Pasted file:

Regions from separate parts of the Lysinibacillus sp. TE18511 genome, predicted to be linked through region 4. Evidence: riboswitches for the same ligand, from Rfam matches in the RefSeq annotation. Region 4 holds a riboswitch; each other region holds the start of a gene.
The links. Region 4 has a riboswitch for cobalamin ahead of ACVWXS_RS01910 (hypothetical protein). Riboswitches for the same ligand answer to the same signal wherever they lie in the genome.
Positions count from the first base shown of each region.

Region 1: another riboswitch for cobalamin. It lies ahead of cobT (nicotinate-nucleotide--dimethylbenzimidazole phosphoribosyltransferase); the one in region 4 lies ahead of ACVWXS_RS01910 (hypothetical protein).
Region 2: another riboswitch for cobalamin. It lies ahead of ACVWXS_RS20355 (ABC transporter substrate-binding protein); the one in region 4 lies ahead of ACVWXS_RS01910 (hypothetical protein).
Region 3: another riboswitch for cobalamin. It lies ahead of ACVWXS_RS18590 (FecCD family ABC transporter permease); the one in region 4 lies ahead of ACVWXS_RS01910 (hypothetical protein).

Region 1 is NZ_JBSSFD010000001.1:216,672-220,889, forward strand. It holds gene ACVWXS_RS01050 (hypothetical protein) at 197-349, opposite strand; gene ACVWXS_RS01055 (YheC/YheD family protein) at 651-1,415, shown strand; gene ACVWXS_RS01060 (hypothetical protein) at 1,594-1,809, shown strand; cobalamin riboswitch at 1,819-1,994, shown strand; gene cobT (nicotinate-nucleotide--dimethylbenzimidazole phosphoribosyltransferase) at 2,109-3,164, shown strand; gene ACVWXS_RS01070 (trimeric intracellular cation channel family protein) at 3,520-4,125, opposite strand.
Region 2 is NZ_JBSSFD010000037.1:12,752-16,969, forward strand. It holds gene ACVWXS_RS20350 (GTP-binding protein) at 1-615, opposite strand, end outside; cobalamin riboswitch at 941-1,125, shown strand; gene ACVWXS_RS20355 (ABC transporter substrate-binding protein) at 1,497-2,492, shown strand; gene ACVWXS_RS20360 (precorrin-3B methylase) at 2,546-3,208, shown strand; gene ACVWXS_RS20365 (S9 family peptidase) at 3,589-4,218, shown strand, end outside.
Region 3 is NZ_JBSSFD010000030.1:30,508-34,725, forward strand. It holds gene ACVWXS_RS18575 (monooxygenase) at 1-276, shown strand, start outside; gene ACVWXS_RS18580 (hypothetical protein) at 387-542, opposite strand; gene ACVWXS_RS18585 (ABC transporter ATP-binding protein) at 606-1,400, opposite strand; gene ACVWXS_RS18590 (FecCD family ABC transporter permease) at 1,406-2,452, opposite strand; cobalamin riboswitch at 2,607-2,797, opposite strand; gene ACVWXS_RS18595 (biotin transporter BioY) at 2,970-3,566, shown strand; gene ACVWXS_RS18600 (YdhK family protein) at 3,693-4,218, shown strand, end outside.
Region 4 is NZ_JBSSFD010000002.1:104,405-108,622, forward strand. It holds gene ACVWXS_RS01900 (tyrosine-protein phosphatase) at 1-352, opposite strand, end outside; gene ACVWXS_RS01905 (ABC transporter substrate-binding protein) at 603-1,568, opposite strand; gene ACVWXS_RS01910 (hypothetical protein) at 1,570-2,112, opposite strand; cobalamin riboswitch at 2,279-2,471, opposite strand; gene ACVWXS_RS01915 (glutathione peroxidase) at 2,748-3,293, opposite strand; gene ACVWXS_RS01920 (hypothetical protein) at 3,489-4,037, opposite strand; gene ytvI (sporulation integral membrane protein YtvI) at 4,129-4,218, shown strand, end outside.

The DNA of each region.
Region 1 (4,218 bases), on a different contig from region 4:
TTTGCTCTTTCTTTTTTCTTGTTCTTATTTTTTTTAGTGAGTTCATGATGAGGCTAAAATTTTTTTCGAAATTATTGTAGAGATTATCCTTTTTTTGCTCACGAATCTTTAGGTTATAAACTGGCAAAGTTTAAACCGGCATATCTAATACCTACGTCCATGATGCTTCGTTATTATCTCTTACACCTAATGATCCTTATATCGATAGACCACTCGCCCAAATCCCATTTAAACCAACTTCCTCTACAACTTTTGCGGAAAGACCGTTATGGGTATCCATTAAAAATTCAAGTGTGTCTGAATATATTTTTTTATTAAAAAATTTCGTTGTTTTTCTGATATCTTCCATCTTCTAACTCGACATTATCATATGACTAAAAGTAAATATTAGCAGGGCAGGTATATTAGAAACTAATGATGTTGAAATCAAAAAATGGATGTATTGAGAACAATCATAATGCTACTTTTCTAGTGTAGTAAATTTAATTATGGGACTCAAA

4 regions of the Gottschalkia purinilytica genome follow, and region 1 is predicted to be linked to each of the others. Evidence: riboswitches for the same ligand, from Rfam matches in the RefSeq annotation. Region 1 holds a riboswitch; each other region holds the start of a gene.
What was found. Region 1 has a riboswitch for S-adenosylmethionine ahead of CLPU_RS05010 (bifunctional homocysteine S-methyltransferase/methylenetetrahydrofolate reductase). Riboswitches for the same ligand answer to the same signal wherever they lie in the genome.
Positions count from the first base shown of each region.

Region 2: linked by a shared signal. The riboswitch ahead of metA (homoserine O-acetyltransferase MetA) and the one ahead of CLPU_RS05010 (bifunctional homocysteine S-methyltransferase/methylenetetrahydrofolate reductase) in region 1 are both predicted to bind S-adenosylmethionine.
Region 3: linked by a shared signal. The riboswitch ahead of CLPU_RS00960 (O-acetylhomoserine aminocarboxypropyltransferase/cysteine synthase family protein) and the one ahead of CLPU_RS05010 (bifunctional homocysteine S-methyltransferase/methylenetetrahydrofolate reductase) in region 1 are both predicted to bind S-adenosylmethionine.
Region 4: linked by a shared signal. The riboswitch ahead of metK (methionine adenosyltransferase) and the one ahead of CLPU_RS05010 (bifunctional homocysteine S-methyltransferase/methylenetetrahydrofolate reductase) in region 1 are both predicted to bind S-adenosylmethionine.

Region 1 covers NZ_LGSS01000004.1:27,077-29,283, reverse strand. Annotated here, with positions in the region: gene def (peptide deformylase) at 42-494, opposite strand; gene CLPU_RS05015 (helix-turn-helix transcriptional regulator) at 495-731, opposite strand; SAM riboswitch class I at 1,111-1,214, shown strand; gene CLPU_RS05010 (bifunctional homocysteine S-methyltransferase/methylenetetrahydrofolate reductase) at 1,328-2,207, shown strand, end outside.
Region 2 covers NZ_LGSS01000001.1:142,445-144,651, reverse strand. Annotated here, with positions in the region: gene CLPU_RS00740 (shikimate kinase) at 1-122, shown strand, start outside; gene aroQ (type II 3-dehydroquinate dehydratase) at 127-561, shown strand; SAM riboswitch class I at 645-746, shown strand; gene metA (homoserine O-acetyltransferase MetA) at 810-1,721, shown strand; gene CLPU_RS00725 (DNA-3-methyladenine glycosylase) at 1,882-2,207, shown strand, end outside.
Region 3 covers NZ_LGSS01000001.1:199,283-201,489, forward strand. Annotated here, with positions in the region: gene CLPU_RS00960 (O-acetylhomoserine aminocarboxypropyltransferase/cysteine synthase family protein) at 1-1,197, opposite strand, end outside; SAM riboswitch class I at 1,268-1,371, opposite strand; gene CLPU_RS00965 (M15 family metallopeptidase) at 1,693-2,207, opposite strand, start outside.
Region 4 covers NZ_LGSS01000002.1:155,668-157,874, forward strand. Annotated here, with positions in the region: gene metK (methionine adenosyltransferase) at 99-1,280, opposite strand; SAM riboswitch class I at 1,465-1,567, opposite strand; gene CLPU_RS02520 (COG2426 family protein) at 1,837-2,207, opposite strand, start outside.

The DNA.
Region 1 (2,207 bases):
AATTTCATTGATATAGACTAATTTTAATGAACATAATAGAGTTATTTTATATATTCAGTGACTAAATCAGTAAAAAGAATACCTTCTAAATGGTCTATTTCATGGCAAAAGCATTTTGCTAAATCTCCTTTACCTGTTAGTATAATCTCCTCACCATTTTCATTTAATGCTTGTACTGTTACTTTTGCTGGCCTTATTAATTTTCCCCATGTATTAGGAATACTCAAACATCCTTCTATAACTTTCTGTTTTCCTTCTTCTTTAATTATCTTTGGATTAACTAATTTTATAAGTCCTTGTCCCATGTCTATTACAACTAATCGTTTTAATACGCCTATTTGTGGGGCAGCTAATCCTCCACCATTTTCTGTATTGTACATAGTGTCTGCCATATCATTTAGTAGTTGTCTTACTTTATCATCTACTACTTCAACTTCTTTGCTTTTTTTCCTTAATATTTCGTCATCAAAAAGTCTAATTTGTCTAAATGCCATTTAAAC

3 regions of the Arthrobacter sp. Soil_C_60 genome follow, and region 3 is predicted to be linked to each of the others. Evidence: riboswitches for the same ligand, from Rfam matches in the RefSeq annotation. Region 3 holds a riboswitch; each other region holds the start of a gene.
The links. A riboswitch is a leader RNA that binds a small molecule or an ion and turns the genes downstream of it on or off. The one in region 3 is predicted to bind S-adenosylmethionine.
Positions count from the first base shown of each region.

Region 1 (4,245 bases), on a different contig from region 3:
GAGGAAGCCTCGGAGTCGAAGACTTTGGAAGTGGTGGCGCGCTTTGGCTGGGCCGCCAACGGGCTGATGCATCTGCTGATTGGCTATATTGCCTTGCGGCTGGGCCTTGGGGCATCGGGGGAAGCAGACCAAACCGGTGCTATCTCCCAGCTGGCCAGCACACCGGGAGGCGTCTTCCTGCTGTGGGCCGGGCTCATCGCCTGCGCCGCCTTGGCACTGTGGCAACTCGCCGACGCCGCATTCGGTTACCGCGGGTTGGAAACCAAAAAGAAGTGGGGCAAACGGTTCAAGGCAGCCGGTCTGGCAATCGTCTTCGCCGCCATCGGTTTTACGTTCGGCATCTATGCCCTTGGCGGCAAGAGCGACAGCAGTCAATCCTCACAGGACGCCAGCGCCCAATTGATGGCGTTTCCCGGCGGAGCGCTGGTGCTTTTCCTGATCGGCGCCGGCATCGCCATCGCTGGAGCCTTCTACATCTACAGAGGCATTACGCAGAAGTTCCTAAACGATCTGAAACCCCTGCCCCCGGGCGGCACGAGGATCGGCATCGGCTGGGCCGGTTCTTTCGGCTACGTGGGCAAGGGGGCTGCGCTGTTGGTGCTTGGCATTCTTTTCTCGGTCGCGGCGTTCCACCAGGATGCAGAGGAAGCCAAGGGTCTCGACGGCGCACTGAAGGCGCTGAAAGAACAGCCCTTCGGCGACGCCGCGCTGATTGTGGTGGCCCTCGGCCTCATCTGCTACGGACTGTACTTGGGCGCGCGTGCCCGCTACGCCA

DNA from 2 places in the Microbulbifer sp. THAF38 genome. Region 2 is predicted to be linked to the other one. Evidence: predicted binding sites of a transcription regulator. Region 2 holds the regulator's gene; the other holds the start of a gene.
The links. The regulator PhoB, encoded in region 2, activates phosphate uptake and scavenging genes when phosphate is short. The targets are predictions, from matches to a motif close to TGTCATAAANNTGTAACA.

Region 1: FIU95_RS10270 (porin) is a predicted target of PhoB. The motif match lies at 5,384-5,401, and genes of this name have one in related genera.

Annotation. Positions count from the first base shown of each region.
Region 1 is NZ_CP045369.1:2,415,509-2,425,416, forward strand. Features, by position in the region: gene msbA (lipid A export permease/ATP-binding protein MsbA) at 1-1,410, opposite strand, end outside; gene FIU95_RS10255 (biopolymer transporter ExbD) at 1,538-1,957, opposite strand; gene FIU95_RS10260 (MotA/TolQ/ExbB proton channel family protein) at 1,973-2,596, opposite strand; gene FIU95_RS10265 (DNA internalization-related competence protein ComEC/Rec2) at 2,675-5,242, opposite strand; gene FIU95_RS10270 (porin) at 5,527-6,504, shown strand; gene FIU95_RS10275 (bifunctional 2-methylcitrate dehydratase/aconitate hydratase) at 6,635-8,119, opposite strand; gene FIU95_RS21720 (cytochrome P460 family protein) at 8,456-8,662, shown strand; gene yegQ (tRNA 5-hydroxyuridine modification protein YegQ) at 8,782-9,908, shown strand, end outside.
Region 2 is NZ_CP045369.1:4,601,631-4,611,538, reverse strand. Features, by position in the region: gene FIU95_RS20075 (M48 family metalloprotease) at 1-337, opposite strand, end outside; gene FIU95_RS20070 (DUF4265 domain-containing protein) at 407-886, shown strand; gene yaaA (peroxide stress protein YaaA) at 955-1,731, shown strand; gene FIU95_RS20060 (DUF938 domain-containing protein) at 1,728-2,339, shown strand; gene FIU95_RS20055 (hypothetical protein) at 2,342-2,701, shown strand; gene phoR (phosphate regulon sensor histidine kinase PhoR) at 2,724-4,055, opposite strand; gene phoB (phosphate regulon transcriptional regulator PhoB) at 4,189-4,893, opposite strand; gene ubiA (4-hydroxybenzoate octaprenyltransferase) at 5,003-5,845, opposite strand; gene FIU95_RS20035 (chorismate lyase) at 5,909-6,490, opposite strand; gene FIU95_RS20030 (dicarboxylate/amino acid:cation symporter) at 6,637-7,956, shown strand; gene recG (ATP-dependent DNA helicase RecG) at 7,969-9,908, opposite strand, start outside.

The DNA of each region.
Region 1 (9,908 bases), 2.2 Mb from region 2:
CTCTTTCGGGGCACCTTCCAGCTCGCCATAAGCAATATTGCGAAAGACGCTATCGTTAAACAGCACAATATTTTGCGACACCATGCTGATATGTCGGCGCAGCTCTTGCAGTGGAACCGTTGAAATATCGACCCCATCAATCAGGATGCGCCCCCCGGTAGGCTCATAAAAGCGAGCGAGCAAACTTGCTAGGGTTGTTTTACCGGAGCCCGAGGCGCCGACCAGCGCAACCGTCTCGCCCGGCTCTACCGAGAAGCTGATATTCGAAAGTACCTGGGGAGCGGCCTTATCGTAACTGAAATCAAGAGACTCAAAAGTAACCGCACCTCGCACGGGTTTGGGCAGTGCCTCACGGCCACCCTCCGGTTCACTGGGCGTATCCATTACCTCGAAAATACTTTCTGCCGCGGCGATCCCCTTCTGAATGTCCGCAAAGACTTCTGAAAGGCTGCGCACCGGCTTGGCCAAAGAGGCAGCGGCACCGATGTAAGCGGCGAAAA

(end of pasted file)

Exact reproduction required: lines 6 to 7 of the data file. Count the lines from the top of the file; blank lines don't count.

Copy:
Region 3: another riboswitch for cobalamin. It lies ahead of ACVWXS_RS18590 (FecCD family ABC transporter permease); the one in region 4 lies ahead of ACVWXS_RS01910 (hypothetical protein).

Region 1 is NZ_JBSSFD010000001.1:216,672-220,889, forward strand. It holds gene ACVWXS_RS01050 (hypothetical protein) at 197-349, opposite strand; gene ACVWXS_RS01055 (YheC/YheD family protein) at 651-1,415, shown strand; gene ACVWXS_RS01060 (hypothetical protein) at 1,594-1,809, shown strand; cobalamin riboswitch at 1,819-1,994, shown strand; gene cobT (nicotinate-nucleotide--dimethylbenzimidazole phosphoribosyltransferase) at 2,109-3,164, shown strand; gene ACVWXS_RS01070 (trimeric intracellular cation channel family protein) at 3,520-4,125, opposite strand.